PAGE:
EpiFix is a dehydrated human amnion/chorion membrane allograft. Human amniotic membrane comprises the innermost layer of the placenta and lines the amniotic cavity. The allograft consists of layers of the amniotic sac, including an epithelial lining, amnion, and chorion, which contain important biological mole­cules such as collagen, connective tissue, cytokines, and growth factors. Although it contains no living cells, EpiFix provides a biologically active matrix and growth factors for cellular ingrowth. Processed through a proprietary Purion method that combines cleaning, dehydration, and sterilization, EpiFix has been shown to contain growth factors that help in wound healing, as well as such cytokines including anti-inflammatory interleukins and tissue inhibitors of metallo­proteinase (TIMPs), which help regulate the matrix metalloproteinase (MMP) activity, the key to extracellular matrix remodeling (Koob 2013). In vitro and in vivo experiments established that EpiFix contains one or more soluble factors capable of stimulating mesenchymal stem cell migration and recruitment (Koob 2013). EpiFix is supplied in a sterile package and is stored under ambient conditions. It is clearly embossed to aid in identification of proper orientation for placement on the wound. EpiFix can be applied dry into the moistened wound bed, or moistened with sterile saline (Zelen 2013a, Zelen 2013b, Zelen 2014a).

Description of patient population used in analysis

The population of this analysis consisted of patients with type 1 or type 2 diabetes enrolled in randomized controlled trials who received one of the advanced wound therapies, Apligraf, Dermagraft, or EpiFix, for the treatment of a chronic foot ulcer (Veves 2001, Marston 2003, Zelen 2013a, Zelen 2013b, Zelen 2014a). Prior to study enrollment and receiving advanced wound therapy, all patients were required to have a noninfected foot ulcer that had not responded to standard wound care, and all had adequate circulation to the affected extremity. In all studies, infection was assessed by clinical evaluation of the enrolling physician. In both the Apligraf and Dermagraft studies, wound duration of at least 2 weeks was required for study inclusion (Veves 2001, Marston 2003), while in the EpiFix studies wound duration of at least 4 weeks was required (Zelen 2013a, Zelen 2013b, Zelen 2014a). Treatments consisted of Apligraf (up to 5 weekly applications), Dermagraft (up to 8 weekly applications), or EpiFix (weekly applications, n=20, or every-2-week applications, n=44) applied until wound closure or up to 12 weeks, whichever came first. In all studies, standard principles of diabetic foot care were adhered to. Products were applied after sharp debridement followed by moist-to-dry dressings. In each study, various methods were used to relieve areas of elevated plantar pressure (offloading), which has been shown to help prevent or heal plantar ulceration (Cavanagh 2010). Apligraf-treated patients were required to use crutches or a wheelchair for the first 6 weeks of the study and were fitted for customized tridensity sandals to be worn throughout the study (Veves 2001). Dermagraft-treated patients were allowed to be ambulatory using extra-depth diabetic footwear with custom inserts or healing sandals (Marston 2003). EpiFix-treated patients’ wounds were offloaded using a removable cast walker (Active Offloading Walker; Darco, Huntington, W.V.). All studies followed patients with weekly visits until complete healing was verified or up to 12 weeks.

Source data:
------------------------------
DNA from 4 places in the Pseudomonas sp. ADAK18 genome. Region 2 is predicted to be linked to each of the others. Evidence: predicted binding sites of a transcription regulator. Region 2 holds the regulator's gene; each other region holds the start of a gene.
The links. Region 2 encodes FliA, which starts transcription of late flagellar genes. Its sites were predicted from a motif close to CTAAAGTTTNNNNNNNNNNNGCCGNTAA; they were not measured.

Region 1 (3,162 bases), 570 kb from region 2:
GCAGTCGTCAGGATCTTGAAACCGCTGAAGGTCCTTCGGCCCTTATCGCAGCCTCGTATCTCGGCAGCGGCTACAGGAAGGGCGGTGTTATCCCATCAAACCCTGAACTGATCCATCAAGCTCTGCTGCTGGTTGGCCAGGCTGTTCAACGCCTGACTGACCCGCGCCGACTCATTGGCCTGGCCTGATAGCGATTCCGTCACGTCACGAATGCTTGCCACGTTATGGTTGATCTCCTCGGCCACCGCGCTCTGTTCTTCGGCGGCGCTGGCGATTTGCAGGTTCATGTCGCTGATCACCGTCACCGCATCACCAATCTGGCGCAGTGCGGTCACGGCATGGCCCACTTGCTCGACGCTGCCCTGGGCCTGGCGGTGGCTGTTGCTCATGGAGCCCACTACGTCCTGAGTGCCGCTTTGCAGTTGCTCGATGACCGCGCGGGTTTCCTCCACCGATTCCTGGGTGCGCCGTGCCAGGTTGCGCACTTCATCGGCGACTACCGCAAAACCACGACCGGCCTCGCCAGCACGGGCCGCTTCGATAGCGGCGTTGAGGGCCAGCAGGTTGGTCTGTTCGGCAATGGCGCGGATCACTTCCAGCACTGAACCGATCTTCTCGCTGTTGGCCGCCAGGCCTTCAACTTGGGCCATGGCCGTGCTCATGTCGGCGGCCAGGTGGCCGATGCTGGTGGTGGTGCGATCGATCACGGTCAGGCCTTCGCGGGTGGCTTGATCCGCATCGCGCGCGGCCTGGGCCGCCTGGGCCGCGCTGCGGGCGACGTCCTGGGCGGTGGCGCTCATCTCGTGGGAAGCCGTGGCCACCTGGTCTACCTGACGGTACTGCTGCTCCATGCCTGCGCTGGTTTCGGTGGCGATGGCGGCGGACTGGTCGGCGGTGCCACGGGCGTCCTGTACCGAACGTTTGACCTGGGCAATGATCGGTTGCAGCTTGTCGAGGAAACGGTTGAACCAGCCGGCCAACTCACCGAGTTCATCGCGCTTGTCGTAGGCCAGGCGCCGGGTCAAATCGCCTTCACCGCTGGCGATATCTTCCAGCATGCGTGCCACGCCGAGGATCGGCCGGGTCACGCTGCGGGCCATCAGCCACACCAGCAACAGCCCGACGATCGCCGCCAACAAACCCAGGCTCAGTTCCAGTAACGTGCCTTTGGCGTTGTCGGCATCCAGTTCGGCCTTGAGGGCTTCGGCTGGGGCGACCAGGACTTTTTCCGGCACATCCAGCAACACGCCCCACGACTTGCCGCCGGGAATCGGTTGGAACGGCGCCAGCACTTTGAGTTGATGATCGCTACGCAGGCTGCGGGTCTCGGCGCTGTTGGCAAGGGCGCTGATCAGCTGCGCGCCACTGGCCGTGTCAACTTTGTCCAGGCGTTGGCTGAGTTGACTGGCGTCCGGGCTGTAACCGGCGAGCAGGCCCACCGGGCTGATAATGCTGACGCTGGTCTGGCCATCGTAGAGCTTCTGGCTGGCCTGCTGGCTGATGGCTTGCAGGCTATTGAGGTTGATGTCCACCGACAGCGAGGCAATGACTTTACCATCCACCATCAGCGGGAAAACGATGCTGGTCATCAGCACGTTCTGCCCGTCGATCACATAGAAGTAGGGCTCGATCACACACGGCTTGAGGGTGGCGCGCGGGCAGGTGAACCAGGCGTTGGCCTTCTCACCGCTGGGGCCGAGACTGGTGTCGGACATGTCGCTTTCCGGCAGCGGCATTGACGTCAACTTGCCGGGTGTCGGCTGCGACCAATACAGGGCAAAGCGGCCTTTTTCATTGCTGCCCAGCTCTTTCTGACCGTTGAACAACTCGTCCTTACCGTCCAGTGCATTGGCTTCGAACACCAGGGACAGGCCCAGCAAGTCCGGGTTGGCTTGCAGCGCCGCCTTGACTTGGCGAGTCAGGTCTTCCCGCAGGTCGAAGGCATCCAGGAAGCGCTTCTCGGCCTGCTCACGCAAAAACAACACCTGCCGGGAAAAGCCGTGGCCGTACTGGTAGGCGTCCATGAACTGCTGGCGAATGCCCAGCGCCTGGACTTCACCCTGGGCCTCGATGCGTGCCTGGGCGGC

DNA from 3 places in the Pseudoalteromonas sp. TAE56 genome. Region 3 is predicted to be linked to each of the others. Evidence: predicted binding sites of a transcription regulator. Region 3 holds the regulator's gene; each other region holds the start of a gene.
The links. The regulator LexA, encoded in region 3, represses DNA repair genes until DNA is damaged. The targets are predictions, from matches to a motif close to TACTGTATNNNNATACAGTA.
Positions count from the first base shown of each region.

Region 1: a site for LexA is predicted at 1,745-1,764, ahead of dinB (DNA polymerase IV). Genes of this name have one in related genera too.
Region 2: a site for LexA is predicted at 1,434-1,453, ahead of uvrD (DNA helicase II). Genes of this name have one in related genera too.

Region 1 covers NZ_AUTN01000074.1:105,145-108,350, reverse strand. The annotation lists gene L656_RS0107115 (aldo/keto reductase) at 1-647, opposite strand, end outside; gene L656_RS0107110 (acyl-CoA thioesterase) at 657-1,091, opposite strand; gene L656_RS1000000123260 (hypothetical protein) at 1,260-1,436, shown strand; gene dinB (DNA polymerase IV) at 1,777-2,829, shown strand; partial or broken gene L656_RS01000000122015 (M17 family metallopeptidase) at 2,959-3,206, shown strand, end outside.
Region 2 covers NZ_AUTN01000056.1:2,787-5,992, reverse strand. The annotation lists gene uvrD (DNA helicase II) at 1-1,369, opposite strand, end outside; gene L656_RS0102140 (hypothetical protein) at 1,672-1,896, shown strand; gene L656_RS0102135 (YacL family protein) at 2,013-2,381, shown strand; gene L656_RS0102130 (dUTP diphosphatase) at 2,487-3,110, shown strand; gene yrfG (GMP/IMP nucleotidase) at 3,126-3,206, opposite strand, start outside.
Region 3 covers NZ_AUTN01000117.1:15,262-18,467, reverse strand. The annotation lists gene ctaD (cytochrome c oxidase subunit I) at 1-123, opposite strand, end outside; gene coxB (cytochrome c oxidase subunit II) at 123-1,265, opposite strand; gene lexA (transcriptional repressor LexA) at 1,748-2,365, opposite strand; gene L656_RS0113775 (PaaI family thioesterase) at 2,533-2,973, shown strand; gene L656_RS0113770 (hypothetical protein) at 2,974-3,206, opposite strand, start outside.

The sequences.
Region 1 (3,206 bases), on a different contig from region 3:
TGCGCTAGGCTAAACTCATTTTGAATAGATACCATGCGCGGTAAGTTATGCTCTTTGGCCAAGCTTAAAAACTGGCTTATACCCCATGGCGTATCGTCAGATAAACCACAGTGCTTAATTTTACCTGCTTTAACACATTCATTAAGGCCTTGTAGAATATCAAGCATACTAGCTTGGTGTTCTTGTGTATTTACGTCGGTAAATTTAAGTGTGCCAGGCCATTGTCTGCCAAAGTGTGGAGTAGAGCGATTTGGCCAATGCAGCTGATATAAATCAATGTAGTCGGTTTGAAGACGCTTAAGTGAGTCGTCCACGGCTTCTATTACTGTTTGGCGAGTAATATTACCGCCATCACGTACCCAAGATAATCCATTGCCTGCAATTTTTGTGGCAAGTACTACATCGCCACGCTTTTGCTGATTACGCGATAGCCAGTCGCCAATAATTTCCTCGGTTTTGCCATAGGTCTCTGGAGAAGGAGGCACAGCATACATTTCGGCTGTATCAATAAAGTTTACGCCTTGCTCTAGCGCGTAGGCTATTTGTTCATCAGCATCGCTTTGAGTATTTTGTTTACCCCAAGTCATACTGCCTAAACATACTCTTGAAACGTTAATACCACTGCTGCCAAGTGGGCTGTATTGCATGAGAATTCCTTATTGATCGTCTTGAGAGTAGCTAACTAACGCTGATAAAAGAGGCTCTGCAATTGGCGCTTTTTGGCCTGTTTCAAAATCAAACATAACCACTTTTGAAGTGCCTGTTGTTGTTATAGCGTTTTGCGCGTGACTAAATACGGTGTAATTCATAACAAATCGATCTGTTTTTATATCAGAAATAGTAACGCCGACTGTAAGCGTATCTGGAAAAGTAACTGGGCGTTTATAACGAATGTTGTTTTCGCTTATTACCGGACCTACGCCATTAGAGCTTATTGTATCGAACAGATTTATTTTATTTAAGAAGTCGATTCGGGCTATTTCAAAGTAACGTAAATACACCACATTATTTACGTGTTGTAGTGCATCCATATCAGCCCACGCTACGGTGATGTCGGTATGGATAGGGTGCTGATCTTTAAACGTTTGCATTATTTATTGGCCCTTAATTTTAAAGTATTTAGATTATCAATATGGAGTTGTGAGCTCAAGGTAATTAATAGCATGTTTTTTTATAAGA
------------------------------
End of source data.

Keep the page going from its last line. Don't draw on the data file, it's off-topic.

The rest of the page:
Data analysis

Statistical analysis was limited in that patient-level data were not available for the Apligraf or Dermagraft groups. Patient-level data were available for EpiFix-treated patients enrolled prospectively in three published studies, N=13, N=11, and N=40 (Zelen 2013b, Zelen 2013a, Zelen 2014a). These data were aggregated into one dataset and a pooled analysis was performed. Rates of wound closure after 6 and 12 weeks of treatment were compared with a Fisher’s exact test. Adjusted P values of <.017 were considered significant, as the risk of making erroneous false-positive conclusions is increased when testing multiple hypotheses on a single set of data, and the Bonferonni correction was applied. GraphPad InStat v3 was used to perform statistical testing.